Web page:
North Carolina preps bioterror early warning system

North Carolina has announced that it will implement an early-warning system  to detect bioterrorist attacks.

The system, called the North Carolina Bio-Preparedness Collaborative, will serve as a national model, reports. It will be designed to provide timely warnings in cases of bioterrorist attacks, food-borne illnesses or other threats to public safety.

Representative David Price, chairman of the House Homeland Security Appropriations Subcommittee, was instrumental in securing the one-year, $5 million grant to fund the effort.

“The goal of this groundbreaking effort is to save lives in the event of a major biological event, whether naturally occurring or manmade – to provide reliable early detection of an event and to inform a successful response by our public health system,” Price told “In North Carolina, we have the advantage of state-of-the-art health information systems and unparalleled collaboration among institutions that will be brought to bear in this ambitious effort.”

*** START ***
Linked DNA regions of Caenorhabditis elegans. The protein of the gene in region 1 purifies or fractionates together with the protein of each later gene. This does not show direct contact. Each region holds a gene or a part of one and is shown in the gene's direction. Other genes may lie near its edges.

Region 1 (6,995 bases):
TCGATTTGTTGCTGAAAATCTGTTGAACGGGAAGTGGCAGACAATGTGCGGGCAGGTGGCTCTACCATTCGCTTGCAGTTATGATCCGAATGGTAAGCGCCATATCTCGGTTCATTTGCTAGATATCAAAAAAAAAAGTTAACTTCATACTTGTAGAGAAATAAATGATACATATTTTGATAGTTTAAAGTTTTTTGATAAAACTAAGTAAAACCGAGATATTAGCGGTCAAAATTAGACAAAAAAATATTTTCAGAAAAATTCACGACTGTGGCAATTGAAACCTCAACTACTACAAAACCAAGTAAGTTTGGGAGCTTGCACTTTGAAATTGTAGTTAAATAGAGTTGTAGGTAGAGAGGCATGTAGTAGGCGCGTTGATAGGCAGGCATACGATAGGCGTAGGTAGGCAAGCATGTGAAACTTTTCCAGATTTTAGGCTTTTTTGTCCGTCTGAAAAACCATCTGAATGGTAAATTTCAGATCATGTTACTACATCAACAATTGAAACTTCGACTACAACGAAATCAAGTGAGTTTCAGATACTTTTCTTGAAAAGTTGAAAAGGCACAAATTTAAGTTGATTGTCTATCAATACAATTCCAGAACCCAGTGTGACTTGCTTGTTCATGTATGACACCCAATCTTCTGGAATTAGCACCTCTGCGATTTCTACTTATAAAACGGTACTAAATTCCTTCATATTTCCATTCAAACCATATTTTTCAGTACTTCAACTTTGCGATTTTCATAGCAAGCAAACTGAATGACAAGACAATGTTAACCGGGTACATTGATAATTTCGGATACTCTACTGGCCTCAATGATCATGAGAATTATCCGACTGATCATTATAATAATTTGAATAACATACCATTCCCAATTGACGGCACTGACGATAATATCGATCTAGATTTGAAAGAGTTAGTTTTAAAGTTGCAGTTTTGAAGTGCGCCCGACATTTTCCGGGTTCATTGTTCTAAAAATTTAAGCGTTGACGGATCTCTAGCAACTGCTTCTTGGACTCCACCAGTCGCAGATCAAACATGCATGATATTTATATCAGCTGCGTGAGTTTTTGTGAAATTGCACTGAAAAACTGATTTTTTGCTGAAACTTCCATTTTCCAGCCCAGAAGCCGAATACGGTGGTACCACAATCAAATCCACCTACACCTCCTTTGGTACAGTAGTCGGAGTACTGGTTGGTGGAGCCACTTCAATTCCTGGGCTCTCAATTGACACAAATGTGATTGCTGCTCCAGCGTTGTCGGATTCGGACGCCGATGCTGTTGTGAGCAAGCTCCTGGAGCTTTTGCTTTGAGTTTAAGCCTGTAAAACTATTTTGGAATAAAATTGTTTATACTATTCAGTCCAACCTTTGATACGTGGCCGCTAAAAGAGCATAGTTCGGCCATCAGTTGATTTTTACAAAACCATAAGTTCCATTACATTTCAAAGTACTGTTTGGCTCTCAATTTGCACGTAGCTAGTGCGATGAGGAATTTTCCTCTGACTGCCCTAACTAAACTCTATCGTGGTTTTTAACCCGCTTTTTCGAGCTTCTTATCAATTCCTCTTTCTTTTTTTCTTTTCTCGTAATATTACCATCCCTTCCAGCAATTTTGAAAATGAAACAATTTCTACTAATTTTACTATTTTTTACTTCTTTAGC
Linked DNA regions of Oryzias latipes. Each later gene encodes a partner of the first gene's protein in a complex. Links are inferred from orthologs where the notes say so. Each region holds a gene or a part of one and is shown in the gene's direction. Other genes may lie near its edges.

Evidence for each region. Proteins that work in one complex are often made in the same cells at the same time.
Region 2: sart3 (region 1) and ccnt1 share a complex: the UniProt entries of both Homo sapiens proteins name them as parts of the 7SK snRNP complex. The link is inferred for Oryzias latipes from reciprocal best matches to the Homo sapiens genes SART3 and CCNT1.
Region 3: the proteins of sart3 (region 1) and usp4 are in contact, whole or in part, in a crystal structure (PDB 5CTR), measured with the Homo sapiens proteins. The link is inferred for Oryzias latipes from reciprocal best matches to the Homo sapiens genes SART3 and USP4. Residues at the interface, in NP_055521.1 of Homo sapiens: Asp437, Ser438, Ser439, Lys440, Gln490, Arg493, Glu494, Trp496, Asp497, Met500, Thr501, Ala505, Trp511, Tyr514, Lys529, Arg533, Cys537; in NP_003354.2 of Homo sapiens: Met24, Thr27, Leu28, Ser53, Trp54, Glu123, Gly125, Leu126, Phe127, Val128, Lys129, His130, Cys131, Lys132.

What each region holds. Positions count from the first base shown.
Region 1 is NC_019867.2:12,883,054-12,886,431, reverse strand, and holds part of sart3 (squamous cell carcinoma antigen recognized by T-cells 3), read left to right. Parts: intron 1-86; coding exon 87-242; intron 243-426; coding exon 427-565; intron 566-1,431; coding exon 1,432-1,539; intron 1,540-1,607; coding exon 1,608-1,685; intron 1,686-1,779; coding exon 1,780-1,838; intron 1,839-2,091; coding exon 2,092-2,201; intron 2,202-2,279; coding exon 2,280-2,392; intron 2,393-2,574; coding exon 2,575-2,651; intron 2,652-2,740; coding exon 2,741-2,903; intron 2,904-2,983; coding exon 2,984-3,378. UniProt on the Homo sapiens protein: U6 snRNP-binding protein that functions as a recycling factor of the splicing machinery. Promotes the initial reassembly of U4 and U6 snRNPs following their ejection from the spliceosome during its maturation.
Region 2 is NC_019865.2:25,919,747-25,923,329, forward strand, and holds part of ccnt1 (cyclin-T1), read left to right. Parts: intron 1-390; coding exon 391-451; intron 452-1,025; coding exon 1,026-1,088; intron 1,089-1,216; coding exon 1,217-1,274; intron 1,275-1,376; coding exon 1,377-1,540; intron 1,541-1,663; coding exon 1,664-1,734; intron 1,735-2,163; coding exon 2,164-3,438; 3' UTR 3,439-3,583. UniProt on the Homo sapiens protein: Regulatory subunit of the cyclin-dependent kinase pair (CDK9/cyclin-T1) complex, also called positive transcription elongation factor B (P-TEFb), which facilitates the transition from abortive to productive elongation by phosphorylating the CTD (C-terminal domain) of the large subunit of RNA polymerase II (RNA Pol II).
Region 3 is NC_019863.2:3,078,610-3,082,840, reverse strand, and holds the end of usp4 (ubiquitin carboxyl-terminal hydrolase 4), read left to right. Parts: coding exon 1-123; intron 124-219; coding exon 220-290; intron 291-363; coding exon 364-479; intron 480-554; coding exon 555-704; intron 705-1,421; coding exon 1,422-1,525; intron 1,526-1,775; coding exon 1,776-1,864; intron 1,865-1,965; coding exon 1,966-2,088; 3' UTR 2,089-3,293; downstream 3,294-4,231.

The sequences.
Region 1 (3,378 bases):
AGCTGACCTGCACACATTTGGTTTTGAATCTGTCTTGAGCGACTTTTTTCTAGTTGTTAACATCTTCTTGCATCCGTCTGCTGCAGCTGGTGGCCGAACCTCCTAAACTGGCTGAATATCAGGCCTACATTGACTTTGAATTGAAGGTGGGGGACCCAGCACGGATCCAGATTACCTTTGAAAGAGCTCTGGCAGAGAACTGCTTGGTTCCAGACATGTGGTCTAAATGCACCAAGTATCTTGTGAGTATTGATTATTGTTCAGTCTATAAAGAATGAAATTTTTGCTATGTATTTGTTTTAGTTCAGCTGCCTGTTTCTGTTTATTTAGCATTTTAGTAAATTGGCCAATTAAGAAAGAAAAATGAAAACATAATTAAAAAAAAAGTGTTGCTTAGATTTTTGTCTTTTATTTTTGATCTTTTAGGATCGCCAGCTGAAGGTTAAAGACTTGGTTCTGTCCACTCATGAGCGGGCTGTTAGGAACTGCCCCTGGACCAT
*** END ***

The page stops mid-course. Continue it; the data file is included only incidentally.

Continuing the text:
The NCB-Prepared program will utilize an array of health data, including electronic hospital records and prescription databases, to detect threats to public safety faster than traditional disease surveillance systems would.

The project is a cooperative agreement between the U.S. Department of Homeland Security, the University of North Carolina at Chapel Hill, North Carolina State University, the SAS Institute, the N.C. Division of Public Health and the Veterans Affairs Medical Center.